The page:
Rove's Dismal Legacy

By Dan Froomkin
Special to
Monday, August 13, 2007; 1:54 PM

Karl Rove's legacy will not be what he wanted it to be.

The political guru who made President Bush what he is today had hoped to leave behind a permanent Republican ruling majority. Instead, his tenure will stand as an example of how divisiveness and partisanship are not conducive to successful governance.

After years of being lauded as a political genius, Rove nevertheless leaves his party in worse shape than he found it, with his boss profoundly discredited in the eyes of the American people.

When historians look back at Bush's squandered opportunity to unite the country and even the world behind a shared agenda after 9/11, part of the blame will go to Vice President Cheney and the decision to invade Iraq. But part will accrue to Rove for choosing to use national security as a wedge issue.

Why Did He Resign?

"I just think it's time," Rove said, announcing and explaining his decision to resign in an interview with Paul A. Gigot, the editor of The Wall Street Journal's far-right editorial page. The interview was published this morning.

Rove told Gigot he first floated the idea of leaving a year ago and made his decision after White House Chief of Staff Joshua Bolten recently told senior aides that if they stayed past Labor Day they were committing to stay to the end -- to January 2009.

But is there some other reason? Is there some other shoe about to drop? Some Democrats have been demanding Rove'e resignation ever since the original suspicion -- eventually proved correct -- that he was one of the administration officials who leaked Valerie Plame's secret CIA identity to reporters. And since Democrats won control of Congress in 2006, Rove has been a central figure in any number of House and Senate investigations, most notably the ones relating to last year's firings of several U.S. attorneys who may not have met Rove's standards for partisanship on the job.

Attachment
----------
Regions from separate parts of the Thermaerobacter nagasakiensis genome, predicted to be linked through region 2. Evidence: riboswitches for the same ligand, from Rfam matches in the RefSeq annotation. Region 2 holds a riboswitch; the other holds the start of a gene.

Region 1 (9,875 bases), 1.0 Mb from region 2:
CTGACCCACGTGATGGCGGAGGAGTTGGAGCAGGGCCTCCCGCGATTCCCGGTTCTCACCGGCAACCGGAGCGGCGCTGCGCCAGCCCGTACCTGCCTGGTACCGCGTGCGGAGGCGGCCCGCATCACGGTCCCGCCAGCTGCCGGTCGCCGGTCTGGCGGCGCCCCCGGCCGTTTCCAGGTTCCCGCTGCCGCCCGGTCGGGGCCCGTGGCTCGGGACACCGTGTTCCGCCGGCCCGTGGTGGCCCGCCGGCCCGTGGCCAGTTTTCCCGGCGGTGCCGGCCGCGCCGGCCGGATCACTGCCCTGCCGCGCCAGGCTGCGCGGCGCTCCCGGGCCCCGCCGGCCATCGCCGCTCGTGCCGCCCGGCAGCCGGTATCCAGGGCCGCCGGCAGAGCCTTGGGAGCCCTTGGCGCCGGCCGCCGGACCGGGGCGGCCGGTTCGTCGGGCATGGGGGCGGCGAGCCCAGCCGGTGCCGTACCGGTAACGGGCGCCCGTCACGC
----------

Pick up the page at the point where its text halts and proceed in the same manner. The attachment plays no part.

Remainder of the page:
CNN's Suzanne Malveaux reports that she asked Rove this morning for his reaction to those who say he's being "run out of town." His typically grandiose yet nonresponsive answer, by e-mail: "That sounds like the rooster claiming to have called up the sun."

But as Doug Feaver writes after looking over comments from readers: "[M]any of them [are] expressing jubilation at the departure of one they see as evil, [but] many more [are] stating a firm conviction that Rove's statement to the Journal that 'I've got to do this for the sake of my family' is a cover story at best and that the real reason has to be to defend himself from some yet unspecified scandal or legal hassle."

Rove's Many Faces

Rove is in many ways a walking political Rorschach test. Often called the "architect" of Bush's victories, he is considered by many to be "Bush's brain." The president alternately calls him "boy genius" or "turd blossom," a Texas phrase describing a flower that grows in manure.

In a survey of press coverage on Nov. 8, 2004, just after Bush's re-election, I found Rove described as bright, brilliant, capable, charming, funny, generous, ingenious, omnipotent, powerful, shrewd, skilled, thoughtful and visionary. And also: crude, devious, dorky, evil, feared, foolish, mean, repellent and vindictive.

Rove was the prime mover behind -- and the ultimate example of -- the Bush White House's confusion of politics and policy. Bush gave Rove license to subordinate policy decisions to political goals.

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